Candy.com Chocolate

Hello there. In honor of Chocolate Day, we present to you “The History of Chocolate.”  Anyways, quick trivia. What came first: chocolate candy or hot chocolate? Take a wild guess.  If you haven’t guessed yet, do so now, because the answer is coming. Now, here it comes. The answer is…drumroll please….. neither.

Mokaya ShardCeramic shard found in Paso de la Amada

containing cacao residue (Antiquity)

You see, archaeological evidence in 2007 reveal residue of cacao beverages—yes beverages with a plural s—in ceramic shards found in Paso de la Amada of Chiapas, Mexico (found in blue in figure 1), dating back to the Mokaya villagers of 1900-1700 B.C.E. Mesoamerica. The Mayans also occupied Chiapas, Mexico, which links pottery of the Mokaya to pottery of the Maya.

Mexico States

Central America

Anyways, the Mokaya are believed to have first processed cacao and consumed it as liquid chocolate. Where the cacao comes from is disputable between South and Central America. Studies aren’t too clear on how the drink was served during this period either, but later dates (as in Maya-later and not us later mind you) indicate a closer resemblance to cocoa than hot chocolate, but we’ll get to that later.

Back to the science, other archaeological evidence reveal cacao residue in a pottery dating 1650-1500 B.C.E. in the archeological site of El Manati of Veracruz, Mexico (found in green in figure 1).

Chocolate Vessel - Science Museum of MinnesotaMayan chocolate vessel found in

Veracruz, Mexico (Science Museum of Minnesota)

Interestingly enough, the ceramic the residue came from was a ritual-type ceramic (wink wink). Another 2007 study also found over 10 ceremonial (wink wink) drinking vessels, dating between 1300-900 B.C.E., contained cacao residue—from archaeological site Puerto Escondido of the Ulúa River Valley of Honduras (found in purple in figure 2). That sits near the Olmec civilization which is considered Mesoamerica’s first great civilization, originating in Guatemala circa 1200-400 B.C.E.

Now, normally, when you think of rituals and ceremonies, and all of those important events that gather lots and lots of important people, what do you think of first in terms of drinks. (Hint: we call them drinks.) If you haven’t guessed yet, here’s the answer: booze.

Eureka Beer GuideChocolate Beer (Eureka Beer Guide)

You see, back in ancient times, beer was the preferred drink. It could be made with crops in abundance (like say the Mesoamerican maize for example *cough cough*) and could be easily stored. Moreover, plain water might be contaminated and cause illness or death when drunk (no pun intended). Alcohol, with its antibacterial properties, thus became the safer alternative to drinking water.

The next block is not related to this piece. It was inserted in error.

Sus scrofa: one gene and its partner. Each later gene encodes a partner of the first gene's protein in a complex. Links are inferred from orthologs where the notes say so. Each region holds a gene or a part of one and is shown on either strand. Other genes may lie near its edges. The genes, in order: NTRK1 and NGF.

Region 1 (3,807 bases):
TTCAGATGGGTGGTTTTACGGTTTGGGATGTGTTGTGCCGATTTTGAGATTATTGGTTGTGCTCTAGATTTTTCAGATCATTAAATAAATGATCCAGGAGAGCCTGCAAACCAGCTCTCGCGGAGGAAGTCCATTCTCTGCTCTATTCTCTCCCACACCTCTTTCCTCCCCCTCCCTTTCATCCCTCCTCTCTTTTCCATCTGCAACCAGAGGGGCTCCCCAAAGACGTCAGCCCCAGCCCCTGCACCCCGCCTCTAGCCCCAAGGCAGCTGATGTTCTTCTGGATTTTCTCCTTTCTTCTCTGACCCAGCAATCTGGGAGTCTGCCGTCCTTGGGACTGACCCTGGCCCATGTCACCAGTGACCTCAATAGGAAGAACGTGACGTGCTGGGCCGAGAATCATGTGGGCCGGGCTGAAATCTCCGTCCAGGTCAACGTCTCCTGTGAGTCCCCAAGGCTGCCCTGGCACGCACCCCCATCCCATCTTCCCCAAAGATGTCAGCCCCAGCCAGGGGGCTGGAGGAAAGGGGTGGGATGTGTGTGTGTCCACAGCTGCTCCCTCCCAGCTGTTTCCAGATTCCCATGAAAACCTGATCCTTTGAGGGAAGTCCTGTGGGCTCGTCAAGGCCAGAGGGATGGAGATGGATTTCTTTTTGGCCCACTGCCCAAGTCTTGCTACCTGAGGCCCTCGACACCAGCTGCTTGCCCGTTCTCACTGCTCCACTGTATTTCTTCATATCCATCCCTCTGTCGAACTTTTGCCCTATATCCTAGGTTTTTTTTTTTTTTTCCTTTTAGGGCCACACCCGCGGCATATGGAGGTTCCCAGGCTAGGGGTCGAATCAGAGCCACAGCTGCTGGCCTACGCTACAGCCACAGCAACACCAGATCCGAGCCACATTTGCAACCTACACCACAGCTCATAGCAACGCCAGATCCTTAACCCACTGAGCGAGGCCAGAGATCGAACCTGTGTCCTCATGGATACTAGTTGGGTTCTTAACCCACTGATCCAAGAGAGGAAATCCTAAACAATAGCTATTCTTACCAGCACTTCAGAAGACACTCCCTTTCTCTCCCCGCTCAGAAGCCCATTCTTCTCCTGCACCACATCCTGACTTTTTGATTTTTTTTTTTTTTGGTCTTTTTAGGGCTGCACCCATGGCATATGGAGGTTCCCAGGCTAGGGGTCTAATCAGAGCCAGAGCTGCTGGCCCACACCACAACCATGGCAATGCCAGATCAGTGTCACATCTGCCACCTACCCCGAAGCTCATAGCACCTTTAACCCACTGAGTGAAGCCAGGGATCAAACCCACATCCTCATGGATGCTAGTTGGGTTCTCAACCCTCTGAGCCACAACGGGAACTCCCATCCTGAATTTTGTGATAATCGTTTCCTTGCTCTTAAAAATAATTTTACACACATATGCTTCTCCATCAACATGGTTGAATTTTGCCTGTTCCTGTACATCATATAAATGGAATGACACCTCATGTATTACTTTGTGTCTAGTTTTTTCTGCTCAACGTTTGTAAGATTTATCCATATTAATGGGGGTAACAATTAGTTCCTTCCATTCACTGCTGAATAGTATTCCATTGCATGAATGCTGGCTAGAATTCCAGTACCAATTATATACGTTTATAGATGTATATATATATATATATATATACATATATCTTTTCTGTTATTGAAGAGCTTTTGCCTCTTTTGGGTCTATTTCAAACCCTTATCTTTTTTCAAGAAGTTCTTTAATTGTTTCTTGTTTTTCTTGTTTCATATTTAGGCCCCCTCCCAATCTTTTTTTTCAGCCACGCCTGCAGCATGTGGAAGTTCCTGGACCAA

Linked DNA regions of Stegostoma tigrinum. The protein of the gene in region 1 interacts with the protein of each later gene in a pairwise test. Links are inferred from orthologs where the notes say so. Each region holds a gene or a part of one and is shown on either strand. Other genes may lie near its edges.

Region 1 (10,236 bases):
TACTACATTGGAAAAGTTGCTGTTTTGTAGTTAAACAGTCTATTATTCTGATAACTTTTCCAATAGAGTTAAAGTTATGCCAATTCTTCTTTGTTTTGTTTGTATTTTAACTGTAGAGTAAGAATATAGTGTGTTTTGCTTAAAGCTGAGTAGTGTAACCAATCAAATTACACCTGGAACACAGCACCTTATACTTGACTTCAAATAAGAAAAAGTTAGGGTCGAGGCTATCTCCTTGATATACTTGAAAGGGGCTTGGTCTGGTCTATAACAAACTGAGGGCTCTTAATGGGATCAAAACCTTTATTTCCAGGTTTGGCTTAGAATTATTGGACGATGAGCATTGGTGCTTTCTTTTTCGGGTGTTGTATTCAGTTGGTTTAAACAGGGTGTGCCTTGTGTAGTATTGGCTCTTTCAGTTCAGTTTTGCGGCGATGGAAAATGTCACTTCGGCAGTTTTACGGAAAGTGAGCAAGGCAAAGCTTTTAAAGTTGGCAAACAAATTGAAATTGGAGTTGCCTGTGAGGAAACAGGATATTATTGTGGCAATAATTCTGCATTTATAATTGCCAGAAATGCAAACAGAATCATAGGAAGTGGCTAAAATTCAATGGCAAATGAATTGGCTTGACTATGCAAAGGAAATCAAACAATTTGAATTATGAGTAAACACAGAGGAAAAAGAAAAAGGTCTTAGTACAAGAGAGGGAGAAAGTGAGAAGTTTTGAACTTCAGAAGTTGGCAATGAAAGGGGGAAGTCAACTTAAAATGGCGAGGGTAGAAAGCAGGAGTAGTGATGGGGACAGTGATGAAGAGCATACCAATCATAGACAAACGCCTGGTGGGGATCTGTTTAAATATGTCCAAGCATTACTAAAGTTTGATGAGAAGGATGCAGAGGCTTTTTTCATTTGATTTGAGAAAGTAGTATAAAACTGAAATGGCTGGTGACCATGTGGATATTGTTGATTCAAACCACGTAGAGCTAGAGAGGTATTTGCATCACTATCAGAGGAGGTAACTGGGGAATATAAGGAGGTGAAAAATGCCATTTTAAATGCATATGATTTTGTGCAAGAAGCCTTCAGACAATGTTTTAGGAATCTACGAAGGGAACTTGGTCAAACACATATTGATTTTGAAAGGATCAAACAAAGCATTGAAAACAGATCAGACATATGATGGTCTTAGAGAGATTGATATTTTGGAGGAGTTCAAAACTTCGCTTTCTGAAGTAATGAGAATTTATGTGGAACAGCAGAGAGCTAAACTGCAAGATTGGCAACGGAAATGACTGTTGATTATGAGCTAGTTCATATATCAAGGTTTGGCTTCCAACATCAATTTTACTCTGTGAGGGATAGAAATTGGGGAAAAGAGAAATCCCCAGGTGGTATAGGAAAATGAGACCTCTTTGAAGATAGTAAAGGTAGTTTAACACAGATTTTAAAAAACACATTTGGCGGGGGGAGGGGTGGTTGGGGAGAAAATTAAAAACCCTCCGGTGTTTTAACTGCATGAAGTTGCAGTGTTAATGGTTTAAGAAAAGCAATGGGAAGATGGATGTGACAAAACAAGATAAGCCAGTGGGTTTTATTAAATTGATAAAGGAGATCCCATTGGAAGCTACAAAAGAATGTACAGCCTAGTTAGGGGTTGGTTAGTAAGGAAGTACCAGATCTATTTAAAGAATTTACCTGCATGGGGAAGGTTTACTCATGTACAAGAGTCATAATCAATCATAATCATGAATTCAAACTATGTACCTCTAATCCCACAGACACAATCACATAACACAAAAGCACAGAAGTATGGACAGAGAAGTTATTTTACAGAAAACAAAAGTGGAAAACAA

ChichaChicha de Jora – Fermented Corn beer

(jasmine navarro oviedo)

Products high in sugar—like chocolate—were preferred in alcohol production. See where I’m going here? Cacao, whether the seeds or the fruit depending on whom you ask, was thereby very likely fermented by the ancients to produce chicha—a type of corn beer made from maize.

As exciting as the ancient chocolate beer recipe is (it really doesn’t taste like cocoa or hot chocolate), even more exciting is the fact that the Olmecs came up with the “fermenting, drying, roasting and grinding process” that stems modern chocolate processing.

Of course, while it seems that chocolate history would stop there and jump straight to the modern chocolate we eat today, that’s not quite how people work.

Rio Azul VesselsChocolate Vessels found in the burial

grounds of Rio Azul (Authentic Maya)

A 2002 study found traces of chocolate in ceramic vessels in burial sites found in the Mayan archaeological site Colha of the country Belize (found in orange in figure 2). The vessels date between 1000 B.C.E. to 250 C.E. An earlier study in 1990 found more evidence of chocolate in vessels dating 460-480 C.E. at Maya burial grounds (did things turn superstitious or what?) in Rio Azul, Guatemala. They believed that it would help sustain their dead in the afterlife.

HeiroglyphMaya Hieroglyph of Cacao (Authentic Maya)

Vessels like the one shown above would have hieroglyphs depicting cacao (written in what translates roughly to “ka’kau”).

Rio Azul - Chocolate PotChocolate Pot from Rio Azul

(Authentic Maya)

The Mayans, though, didn’t make their chocolate quite the same way as the Olmecs. The Mayans added chili (and to think we thought hot sauce chocolate was new), vanilla planifolia, and/or honey to their cacao beverages. They also poured it back and forth into different containers (like shaking a cocktail) to make it nice and frothy. Served hot, it resembled modern-day cocoa.

Chocolate atoleChocolate Atole (Magnus Manske)

In addition to the predecessor of cocoa, the Mayans also had chocolate atole, a drink thickened with atol (a corn based beverage/gruel).